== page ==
When I first walk into the Grovemade workshop, I’m greeted by an announcement from somewhere near the shipping desk.
"Thomas is here!"
Followed by a few more stray shouts.
I wave ambiguously and yell hello to the room. I can’t help but smile.
I’m here to try and pinpoint what makes this place special. In a city teeming with creativity and opportunity in industrial design, machining, and handmaking, how does this company attract and retain such talented and vibrant people? How do they stay so small, while producing at such a high level? And, most impressively, how do they continue to advance their brand, and maintain their place in the elite of handcrafting merchants? I’m about to learn that it’s not an amazing company yielding a brilliant staff, it’s the opposite.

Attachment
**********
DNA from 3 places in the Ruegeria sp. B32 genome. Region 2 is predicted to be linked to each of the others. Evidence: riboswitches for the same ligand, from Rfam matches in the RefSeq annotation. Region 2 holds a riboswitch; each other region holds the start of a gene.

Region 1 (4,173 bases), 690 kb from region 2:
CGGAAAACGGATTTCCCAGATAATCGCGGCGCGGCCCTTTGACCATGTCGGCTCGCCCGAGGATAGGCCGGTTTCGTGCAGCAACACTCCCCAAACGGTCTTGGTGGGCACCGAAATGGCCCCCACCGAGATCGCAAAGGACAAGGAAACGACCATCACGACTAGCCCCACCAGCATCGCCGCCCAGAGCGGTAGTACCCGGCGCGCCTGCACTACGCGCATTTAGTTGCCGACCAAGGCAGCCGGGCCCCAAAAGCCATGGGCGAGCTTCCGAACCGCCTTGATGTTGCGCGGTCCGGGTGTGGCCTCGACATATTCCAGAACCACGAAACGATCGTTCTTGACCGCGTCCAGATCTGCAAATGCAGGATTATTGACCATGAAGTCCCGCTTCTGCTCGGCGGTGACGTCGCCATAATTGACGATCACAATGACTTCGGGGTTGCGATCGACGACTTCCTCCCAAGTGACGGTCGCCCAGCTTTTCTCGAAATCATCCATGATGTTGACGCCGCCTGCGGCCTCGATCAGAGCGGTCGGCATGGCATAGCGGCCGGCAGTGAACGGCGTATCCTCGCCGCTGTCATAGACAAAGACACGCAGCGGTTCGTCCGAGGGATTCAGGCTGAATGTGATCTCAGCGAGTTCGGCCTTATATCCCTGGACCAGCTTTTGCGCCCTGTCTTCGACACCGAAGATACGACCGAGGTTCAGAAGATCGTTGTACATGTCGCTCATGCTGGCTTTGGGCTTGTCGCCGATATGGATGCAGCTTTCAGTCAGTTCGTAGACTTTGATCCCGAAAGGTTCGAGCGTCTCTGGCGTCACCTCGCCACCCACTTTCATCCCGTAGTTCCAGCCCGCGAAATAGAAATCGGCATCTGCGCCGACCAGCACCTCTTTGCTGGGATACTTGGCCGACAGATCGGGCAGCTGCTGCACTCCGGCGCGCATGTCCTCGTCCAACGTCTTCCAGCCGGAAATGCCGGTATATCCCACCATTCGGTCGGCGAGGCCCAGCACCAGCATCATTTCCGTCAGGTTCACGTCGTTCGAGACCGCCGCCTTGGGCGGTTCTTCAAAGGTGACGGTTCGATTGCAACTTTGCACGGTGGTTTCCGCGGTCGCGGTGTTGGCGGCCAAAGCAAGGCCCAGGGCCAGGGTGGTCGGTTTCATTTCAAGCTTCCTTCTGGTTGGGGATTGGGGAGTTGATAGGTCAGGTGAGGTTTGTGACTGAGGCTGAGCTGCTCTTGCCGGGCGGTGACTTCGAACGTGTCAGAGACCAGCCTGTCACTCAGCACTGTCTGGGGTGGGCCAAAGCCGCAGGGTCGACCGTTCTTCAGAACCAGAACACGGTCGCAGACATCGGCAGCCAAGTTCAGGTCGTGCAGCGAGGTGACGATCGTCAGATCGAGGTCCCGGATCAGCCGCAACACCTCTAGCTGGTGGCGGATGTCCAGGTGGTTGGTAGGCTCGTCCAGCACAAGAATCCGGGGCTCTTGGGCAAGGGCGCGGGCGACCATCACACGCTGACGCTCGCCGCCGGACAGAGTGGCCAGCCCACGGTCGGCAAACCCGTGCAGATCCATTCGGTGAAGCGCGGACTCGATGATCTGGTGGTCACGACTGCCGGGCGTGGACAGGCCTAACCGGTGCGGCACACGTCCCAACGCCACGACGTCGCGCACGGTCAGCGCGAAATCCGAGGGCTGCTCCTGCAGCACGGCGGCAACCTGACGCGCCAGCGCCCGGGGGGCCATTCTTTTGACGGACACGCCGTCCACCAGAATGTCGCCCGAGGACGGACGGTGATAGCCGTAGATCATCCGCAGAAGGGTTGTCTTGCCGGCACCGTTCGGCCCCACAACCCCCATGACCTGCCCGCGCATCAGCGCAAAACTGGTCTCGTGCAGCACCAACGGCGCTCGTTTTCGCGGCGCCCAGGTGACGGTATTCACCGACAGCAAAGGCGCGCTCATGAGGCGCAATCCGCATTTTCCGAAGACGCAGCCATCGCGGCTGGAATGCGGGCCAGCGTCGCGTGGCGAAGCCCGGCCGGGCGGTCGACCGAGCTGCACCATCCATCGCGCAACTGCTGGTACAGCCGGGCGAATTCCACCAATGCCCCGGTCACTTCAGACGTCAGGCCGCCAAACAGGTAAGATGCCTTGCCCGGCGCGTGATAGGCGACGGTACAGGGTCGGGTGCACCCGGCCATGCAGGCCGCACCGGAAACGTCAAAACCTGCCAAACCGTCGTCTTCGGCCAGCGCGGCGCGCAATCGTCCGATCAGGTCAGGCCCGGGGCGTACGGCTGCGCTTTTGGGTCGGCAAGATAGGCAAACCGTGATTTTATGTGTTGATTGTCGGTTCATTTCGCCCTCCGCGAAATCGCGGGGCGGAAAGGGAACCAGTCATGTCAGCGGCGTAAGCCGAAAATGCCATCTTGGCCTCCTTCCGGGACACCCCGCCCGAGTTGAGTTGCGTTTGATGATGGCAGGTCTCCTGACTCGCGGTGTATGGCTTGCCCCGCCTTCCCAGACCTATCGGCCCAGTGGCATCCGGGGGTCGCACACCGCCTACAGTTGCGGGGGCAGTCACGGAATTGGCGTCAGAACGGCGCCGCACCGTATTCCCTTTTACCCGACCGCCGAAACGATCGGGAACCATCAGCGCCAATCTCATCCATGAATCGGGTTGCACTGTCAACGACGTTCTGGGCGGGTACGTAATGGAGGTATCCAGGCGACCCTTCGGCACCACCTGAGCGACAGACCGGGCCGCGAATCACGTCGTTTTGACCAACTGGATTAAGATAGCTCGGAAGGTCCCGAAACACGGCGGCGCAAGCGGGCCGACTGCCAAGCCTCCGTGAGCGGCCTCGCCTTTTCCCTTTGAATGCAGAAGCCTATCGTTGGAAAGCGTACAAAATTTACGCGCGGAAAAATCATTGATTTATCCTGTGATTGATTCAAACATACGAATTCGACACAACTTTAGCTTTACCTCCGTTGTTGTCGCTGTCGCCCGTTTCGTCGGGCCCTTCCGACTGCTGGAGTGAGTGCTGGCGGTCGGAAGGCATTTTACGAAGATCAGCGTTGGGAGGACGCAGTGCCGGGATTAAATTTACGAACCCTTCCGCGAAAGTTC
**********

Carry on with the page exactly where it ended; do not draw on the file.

Not long after I arrive, Ken walks in the front door, bundled against the cold in a stocking cap and scarf. He’s sick—out today with a head cold—but he stops by to check on the team.
The shouting is back.
Ken stops by his desk, an unassuming station near the center of the room, and I make my first observation: the actual layout of the Grovemade workshop is symbolic of the culture. It’s open, it’s cohesive, everyone works together, and everything is closely connected. It defies the standard for what a company should look like.
Turns out, this is no coincidence.